Latest Issue

The Jaded Eye … A Double Dip on Broad Street

The white, bent, rusted pole that held the “Tall Fox Novelties” sign remains close to the curb on Broad Street in Montoursville. But the orange, blue and white Rexall thermometer in the alley by the old store is long gone.

Let me bring you some warm memories on a cold day. Maybe you frequented one place or the other, but I got the pleasure to do both on one day many times over!

My mother, Marie, did plenty of baking for us, especially cakes or pies on special occasions. Usually, there would be a “theme” to the cake, not just a chosen flavor. For example, if my birthday fell on the same day as the Indy 500 race in May, she’d search out small racecars and made a track on top. Using icing as “guard rails” she would need to “garnish” it with the important stuff.

Off to Tall Fox Novelties we went. We walked the narrow sidewalk to the back of the store and opened up a wooden door that lead us up steps to the second floor. A massage parlor now resides there in that building. Still has the white paint, still the narrow sidewalk, but it shows how times have changed.

Once inside Tall Fox, you’d see shelves full of boxes with things to decorate with. Mother would tell me to look for the plastic cars and checkered flags to put on the birthday cake. Meanwhile, she was searching for things to put on wreaths (small birds?) or other items to decorate the house with during the holidays.

It was fun as a young lad to be able to pick out what was going to be on your special cake. If I couldn’t find what I was looking for, the helpful clerks at Tall Fox would step up the search. But I really liked doing it myself, as they had so many bins to sort through. (I do the same thing these days at auto swap meets or antique stores).

Mother always smiled within this place. I mean, we were buying nickel and dime plastic and tin stuff, no doubt made in Japan, but it might as well have been diamonds from Belgium. You needn’t ask why — it’s because she knew these various knick-knacks were going to find a place on a cake or delicious delicacy as decoration to make someone happy.

Like the fluff on a parade float! Oh yes, Tall Fox also sold the colored candles for me to blow out! At that point in time, all 10 or 11 of them.

I’m not sure where you find these bakery decorations and paraphernalia these days. But trust me, it’s not at a massage parlor. Maybe the local dollar store.

The cakes looked spectacular after a jaunt to Tall Fox. They also had plastic animals, flowers, butterflies, letters, and numbers in all sizes to customize your concoction. I remember one year my mother put zebras and giraffes on my brothers birthday cake. Our house was already a “zoo” at the time, so maybe she was just continuing a common theme.

The day wasn’t done yet. From there we walked about one or two blocks west to the Rexall drug store/pharmacy. An Edward Jones investment firm building now resides there.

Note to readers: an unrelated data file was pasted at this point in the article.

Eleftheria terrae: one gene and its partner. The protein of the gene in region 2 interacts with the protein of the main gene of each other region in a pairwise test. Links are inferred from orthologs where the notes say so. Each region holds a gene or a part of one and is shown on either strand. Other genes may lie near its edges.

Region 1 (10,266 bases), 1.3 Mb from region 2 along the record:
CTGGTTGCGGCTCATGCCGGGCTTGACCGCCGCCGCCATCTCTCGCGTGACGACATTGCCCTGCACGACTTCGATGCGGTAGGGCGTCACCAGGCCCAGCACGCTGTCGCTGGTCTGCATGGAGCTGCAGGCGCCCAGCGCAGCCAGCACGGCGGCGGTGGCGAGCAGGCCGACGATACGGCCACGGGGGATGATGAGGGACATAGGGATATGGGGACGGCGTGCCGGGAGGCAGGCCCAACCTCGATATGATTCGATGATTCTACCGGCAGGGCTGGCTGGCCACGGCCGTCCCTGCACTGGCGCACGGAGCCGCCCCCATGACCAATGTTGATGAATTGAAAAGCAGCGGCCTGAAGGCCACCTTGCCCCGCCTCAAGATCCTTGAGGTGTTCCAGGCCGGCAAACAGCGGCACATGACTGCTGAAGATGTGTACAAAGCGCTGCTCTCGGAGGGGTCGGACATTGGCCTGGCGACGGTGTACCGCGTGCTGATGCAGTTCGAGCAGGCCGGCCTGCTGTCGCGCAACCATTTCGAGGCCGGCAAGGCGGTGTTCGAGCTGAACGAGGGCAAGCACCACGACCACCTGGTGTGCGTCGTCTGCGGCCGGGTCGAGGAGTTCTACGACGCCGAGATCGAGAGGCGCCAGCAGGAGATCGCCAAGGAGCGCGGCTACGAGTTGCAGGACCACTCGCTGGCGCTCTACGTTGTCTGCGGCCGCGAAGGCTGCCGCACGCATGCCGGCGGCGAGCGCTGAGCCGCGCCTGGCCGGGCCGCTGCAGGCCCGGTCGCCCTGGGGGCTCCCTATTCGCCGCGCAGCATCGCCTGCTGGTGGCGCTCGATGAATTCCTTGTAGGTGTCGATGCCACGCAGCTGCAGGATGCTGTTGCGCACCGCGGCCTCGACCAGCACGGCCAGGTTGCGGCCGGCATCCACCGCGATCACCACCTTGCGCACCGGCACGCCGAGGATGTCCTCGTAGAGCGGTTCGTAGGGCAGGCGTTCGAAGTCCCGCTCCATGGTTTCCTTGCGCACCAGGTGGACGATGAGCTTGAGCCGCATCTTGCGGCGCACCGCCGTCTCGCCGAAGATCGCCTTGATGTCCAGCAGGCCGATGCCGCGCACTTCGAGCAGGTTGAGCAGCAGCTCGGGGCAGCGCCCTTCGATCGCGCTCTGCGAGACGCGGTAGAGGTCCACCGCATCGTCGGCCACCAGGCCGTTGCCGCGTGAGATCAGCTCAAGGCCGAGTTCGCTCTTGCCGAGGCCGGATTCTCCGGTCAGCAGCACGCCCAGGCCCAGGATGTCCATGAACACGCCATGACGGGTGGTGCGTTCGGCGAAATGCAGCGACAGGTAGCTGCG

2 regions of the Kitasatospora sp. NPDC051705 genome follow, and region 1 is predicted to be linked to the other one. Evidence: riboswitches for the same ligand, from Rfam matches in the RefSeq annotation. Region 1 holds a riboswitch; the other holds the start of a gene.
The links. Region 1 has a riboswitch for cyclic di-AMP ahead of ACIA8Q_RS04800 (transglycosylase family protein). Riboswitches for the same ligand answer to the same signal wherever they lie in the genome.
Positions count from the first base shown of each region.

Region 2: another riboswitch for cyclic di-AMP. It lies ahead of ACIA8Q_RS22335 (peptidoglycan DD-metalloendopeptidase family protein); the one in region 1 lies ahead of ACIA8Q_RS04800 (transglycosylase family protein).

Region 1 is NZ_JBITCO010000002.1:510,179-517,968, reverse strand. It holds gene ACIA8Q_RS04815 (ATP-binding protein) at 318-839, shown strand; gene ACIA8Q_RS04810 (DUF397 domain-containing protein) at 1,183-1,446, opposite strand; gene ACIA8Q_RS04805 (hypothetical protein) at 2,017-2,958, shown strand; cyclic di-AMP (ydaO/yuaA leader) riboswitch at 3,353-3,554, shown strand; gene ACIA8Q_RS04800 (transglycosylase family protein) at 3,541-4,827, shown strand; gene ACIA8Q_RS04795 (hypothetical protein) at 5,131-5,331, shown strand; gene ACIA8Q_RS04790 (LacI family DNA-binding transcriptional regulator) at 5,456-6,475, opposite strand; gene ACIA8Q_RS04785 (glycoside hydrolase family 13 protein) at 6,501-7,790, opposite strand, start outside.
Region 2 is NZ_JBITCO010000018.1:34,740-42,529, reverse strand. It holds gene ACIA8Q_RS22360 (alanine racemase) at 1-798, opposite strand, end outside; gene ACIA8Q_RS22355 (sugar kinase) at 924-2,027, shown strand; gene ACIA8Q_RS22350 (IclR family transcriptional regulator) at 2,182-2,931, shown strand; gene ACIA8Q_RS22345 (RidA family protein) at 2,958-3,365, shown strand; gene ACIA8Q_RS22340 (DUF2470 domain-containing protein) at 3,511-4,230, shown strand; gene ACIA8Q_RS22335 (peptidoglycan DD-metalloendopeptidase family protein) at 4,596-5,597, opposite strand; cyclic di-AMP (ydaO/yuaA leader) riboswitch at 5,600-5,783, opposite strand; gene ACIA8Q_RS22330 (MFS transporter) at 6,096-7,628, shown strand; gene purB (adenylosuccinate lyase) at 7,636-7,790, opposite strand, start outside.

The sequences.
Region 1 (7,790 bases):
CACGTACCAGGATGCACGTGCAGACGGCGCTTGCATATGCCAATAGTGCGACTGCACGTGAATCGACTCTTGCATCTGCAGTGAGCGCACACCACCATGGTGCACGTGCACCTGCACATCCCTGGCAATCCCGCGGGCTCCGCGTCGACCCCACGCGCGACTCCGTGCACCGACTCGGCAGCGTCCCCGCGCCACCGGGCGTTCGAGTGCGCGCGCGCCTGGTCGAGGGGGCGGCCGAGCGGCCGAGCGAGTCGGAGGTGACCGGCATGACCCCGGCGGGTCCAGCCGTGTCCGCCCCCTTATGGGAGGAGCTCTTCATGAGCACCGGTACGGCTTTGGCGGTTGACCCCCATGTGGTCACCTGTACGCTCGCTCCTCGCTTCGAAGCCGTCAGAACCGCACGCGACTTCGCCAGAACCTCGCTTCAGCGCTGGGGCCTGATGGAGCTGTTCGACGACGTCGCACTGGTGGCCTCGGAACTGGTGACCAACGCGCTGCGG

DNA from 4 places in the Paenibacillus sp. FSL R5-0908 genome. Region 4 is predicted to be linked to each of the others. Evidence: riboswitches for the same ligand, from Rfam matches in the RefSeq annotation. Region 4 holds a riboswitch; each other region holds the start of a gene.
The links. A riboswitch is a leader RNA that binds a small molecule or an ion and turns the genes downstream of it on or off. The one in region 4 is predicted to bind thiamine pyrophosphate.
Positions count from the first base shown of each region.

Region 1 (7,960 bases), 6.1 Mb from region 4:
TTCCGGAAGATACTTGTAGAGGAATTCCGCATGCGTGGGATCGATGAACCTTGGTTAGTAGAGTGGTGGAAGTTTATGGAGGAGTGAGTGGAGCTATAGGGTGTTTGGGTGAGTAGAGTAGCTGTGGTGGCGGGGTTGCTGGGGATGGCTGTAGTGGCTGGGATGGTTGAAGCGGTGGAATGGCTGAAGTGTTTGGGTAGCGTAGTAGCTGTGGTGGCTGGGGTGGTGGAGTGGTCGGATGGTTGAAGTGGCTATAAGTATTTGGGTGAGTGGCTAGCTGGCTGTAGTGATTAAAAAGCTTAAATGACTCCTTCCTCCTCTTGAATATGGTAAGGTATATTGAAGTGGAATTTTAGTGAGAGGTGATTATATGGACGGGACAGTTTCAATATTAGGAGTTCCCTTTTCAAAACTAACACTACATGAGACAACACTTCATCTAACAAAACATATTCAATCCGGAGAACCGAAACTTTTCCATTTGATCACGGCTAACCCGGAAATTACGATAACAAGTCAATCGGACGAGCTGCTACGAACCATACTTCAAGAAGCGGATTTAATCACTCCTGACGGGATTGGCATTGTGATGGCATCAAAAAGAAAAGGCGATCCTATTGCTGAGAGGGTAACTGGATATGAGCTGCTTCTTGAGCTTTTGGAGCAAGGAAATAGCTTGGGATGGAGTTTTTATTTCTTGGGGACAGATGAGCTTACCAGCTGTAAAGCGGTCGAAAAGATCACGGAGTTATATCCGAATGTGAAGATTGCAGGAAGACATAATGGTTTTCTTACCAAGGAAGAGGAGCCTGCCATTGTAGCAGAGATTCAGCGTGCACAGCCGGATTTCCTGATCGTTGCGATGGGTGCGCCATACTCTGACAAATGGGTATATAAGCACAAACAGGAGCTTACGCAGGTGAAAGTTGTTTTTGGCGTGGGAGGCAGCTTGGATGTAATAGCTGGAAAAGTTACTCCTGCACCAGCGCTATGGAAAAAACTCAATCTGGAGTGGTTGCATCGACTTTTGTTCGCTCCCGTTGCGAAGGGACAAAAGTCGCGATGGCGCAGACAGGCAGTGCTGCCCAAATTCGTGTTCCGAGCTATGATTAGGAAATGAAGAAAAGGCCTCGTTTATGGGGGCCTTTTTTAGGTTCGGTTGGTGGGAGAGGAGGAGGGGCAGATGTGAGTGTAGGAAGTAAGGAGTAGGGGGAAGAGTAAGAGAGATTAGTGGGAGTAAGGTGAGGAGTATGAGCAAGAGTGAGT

Rexall had licensed their brand name to as many as 12,000 drug stores across the United States from 1920 to 1977. The “Rex” in their name came from the Rx abbreviation for medical prescriptions.

The small one on Broad Street in Montoursville was typical of the time; a swiveling rack of paperback novels, a magazine rack with the latest periodicals, drugs for colds, congestion, diaper rash (A+D to the rescue), vitamins, lip balm, toothbrushes, gels, creams, and everything in between.

On a Saturday afternoon in the early 1970s, it could easily become as busy as a department store because prescriptions had to be filled and delivered.

It’s here where mom would get a bottle of aspirin (Lord knows she needed it for family bred headaches), a few cards as in “thank you” or “happy anniversary.” And maybe something on special like Easter candy or Halloween decorations. She also let me pick out a car magazine off the rack to read that Saturday af.ternoon. Another simple pleasure now usually replaced by an Internet screen.

Sorry to say, I still like to HOLD my reading material, and secondly, I kept all those magazines my momma bought for me. Great reference material. Not just for road tests — but memories!

As we left the store, I’d peek around the corner to look at the long, colorful thermometer they had mounted on the brick wall of the franchise. Mom would ask, “What’s the temperature?” And I’d say, “It’s wrong because its always in the shade. The sun never hits it!”

In less than 15 minutes we would be back home. Another glorious Saturday growing up. No school, a new car mag to peruse, and a cake to decorate with miniature cars or elephants. The sky was the limit, and the kitchen smelled good.

Yea, yea, I know Rosencran’s bakery was a stone’s throw from Rexall, right across the street. They had plenty of cakes to choose from. However, my mother liked donning the oven mitts the same way Mario Andretti slipped on Nomex racing gloves.

Leave a Comment

Your email address will not be published. Required fields are marked with *